The correlation between undergraduate student diversity and the representation of women of color faculty in engineering


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Background Despite the critical role of faculty diversity in the persistence and academic experiences of undergraduate students as well as in the development of engineering innovations, women of color (WoC) faculty are still underrepresented in engineering programs across the United States. Purpose/Hypothesis This study identifies whether the demographic composition of undergraduate engineering students is correlated with the representation of WoC faculty. It also highlights the institutional- and departmental-level factors that contribute to the race-gender diversification of the engineering professoriate. Design/Method Informed by organizational demography as the theoretical framework, the methods include linear and logit regression analyses. Data come from the American Society for Engineering Education, the Integrated Postsecondary Education Data System, and the American Community Survey, and include engineering departmental-level observations across 345 institutions over 12 years. Results Engineering departments that award more bachelor's degrees to women African American/Black undergraduate students are more likely to employ relatively more African American/Black women faculty. This positive relationship is also found among Asian Americans and Hispanics/Latinas. Conclusions Research findings demonstrate the relationship between engineering undergraduate composition, as well as other departmental- and institutional-level factors, and the prevalence of WoC faculty. The findings highlight important areas for stakeholders and academic administrators to consider when developing strategies and programs to diversify the composition of engineering faculty.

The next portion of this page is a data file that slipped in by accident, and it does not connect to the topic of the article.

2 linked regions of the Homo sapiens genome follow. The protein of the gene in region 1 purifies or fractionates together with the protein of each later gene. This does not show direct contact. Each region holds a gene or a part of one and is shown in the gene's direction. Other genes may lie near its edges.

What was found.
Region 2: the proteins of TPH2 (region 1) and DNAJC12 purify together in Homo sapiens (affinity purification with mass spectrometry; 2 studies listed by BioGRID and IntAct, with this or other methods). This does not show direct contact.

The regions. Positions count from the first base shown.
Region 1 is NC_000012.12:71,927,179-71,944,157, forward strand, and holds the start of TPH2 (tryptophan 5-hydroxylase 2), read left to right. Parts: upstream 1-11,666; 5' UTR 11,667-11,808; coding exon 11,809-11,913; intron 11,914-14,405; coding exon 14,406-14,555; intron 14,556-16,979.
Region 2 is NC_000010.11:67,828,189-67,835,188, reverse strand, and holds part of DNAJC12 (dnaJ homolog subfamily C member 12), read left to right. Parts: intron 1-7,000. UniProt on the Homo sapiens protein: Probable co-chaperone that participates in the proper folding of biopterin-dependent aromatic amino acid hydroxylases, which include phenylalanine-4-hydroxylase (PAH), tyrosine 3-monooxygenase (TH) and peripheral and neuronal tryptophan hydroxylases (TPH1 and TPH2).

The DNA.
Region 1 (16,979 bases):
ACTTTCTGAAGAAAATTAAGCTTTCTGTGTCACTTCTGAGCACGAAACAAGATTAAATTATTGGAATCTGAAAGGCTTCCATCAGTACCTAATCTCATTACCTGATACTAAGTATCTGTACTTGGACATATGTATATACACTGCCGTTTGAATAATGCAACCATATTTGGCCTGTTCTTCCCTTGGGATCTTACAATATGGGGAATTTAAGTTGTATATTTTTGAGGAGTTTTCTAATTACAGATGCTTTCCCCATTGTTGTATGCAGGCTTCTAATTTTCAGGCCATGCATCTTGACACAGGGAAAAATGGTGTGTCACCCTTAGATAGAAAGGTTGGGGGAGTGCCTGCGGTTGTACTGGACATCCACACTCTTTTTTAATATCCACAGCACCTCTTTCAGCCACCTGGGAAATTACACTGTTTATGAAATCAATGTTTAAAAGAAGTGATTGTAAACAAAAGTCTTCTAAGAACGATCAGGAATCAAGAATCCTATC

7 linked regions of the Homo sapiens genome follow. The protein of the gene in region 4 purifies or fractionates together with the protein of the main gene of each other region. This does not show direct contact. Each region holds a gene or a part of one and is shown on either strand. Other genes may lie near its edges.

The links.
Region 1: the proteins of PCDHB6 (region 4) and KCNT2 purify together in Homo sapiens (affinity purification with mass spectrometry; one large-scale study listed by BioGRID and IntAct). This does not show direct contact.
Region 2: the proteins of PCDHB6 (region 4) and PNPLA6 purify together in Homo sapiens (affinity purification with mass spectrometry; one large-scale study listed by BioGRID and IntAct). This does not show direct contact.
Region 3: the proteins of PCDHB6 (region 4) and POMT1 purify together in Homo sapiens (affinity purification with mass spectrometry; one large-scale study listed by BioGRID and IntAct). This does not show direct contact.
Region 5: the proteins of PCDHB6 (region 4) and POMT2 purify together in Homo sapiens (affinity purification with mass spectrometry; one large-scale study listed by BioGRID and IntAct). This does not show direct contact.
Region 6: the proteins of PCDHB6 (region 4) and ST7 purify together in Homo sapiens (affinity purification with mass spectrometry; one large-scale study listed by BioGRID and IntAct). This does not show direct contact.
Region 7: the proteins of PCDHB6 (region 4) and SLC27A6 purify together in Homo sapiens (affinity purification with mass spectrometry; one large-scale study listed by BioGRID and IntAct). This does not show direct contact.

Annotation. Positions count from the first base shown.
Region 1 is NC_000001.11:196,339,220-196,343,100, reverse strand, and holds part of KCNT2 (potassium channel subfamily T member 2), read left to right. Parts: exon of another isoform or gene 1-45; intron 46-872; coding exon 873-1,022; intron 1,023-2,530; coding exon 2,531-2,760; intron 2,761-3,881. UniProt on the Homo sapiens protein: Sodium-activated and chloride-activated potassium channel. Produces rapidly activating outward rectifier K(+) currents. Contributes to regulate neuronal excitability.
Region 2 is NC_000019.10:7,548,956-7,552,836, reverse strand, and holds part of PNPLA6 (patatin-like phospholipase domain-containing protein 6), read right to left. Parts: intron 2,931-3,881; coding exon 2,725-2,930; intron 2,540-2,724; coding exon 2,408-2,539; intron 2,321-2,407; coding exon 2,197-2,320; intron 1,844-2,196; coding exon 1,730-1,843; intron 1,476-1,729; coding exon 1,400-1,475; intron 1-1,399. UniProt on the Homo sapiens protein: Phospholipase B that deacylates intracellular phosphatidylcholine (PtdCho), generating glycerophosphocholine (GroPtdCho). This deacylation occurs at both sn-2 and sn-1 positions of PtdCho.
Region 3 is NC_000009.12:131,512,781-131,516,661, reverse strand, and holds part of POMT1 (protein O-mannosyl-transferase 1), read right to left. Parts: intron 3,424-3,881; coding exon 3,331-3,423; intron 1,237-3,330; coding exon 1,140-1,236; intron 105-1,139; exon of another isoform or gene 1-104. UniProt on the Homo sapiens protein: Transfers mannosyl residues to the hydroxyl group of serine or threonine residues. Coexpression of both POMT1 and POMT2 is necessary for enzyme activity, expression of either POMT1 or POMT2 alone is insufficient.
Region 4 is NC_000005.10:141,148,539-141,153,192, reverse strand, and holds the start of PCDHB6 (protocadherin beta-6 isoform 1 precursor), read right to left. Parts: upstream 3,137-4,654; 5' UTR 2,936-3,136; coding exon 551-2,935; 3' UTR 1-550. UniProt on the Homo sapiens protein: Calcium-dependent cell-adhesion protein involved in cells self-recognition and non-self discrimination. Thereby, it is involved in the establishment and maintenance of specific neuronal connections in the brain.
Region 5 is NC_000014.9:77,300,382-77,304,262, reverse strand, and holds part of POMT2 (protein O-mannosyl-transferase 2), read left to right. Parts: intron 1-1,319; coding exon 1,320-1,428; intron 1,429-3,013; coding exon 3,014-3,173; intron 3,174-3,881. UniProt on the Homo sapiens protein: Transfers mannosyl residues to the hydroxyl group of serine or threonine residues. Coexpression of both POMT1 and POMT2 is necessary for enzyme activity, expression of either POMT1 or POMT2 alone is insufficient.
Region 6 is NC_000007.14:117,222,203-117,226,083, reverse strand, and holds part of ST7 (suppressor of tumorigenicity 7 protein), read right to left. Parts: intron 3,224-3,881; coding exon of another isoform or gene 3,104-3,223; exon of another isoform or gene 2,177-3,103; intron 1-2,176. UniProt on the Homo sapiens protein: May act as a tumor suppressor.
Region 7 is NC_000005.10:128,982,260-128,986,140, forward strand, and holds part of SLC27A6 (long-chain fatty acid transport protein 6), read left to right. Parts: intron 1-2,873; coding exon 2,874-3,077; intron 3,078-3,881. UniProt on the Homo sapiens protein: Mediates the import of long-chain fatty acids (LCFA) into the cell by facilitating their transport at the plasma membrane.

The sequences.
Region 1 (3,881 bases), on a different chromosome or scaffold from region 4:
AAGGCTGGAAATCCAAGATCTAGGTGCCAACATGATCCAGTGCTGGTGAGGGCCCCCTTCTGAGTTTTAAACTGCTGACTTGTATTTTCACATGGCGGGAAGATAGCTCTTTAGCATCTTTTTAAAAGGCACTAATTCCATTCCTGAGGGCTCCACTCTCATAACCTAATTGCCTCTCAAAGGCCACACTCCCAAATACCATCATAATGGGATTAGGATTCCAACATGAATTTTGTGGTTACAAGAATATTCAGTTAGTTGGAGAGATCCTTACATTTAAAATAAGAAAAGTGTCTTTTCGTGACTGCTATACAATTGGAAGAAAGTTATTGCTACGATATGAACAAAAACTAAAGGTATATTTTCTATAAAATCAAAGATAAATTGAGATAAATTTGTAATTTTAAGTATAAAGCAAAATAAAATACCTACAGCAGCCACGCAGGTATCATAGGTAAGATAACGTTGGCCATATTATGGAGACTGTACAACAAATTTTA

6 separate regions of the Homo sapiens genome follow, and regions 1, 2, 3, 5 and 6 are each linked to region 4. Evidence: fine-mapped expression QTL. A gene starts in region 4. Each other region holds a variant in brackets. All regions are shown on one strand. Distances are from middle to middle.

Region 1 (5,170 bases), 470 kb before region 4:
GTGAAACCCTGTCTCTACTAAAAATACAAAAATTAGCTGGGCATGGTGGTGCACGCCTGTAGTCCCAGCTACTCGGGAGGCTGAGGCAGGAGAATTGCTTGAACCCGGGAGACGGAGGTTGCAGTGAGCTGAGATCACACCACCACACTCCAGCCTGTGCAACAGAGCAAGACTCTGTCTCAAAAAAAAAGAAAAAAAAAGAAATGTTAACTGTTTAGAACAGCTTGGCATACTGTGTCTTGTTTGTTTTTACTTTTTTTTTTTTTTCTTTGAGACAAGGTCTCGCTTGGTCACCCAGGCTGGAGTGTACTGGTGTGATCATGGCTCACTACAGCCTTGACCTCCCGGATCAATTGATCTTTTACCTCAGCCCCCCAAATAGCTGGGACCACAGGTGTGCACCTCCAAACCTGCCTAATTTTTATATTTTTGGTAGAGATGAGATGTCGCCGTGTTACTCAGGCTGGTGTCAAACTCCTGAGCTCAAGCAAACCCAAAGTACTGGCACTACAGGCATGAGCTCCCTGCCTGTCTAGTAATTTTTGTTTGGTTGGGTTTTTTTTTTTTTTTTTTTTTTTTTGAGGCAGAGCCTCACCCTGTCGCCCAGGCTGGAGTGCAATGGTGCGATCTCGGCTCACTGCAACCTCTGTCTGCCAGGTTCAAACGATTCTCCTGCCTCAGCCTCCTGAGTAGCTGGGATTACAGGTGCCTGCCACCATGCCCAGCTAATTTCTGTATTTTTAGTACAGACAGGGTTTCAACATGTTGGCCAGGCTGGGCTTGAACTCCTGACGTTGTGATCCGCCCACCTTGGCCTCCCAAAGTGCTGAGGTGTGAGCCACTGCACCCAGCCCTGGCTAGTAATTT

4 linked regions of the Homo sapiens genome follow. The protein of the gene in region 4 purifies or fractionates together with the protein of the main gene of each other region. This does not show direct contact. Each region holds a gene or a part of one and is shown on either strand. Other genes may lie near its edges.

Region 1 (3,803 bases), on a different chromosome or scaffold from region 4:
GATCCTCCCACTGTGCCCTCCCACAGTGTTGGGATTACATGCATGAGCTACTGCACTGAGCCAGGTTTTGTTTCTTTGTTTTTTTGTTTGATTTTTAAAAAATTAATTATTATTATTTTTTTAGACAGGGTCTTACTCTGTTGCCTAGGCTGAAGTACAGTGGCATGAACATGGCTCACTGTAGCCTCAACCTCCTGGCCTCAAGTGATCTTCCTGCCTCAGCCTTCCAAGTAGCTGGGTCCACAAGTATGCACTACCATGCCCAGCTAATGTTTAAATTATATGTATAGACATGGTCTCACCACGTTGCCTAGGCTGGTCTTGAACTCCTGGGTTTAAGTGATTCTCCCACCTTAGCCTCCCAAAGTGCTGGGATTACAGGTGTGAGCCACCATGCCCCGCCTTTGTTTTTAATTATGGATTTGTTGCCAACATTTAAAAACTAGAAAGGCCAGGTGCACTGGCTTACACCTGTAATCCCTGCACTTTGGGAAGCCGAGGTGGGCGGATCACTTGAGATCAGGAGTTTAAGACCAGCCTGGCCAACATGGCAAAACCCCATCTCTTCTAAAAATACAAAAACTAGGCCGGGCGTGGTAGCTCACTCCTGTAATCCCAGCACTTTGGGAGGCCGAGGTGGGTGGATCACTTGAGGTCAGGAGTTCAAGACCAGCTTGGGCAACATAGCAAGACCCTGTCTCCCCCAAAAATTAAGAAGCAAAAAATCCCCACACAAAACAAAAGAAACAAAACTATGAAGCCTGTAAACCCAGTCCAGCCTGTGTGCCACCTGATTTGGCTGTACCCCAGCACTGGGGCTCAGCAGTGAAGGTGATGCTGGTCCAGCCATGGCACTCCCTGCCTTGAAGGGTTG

diversity, faculty, undergraduate, Women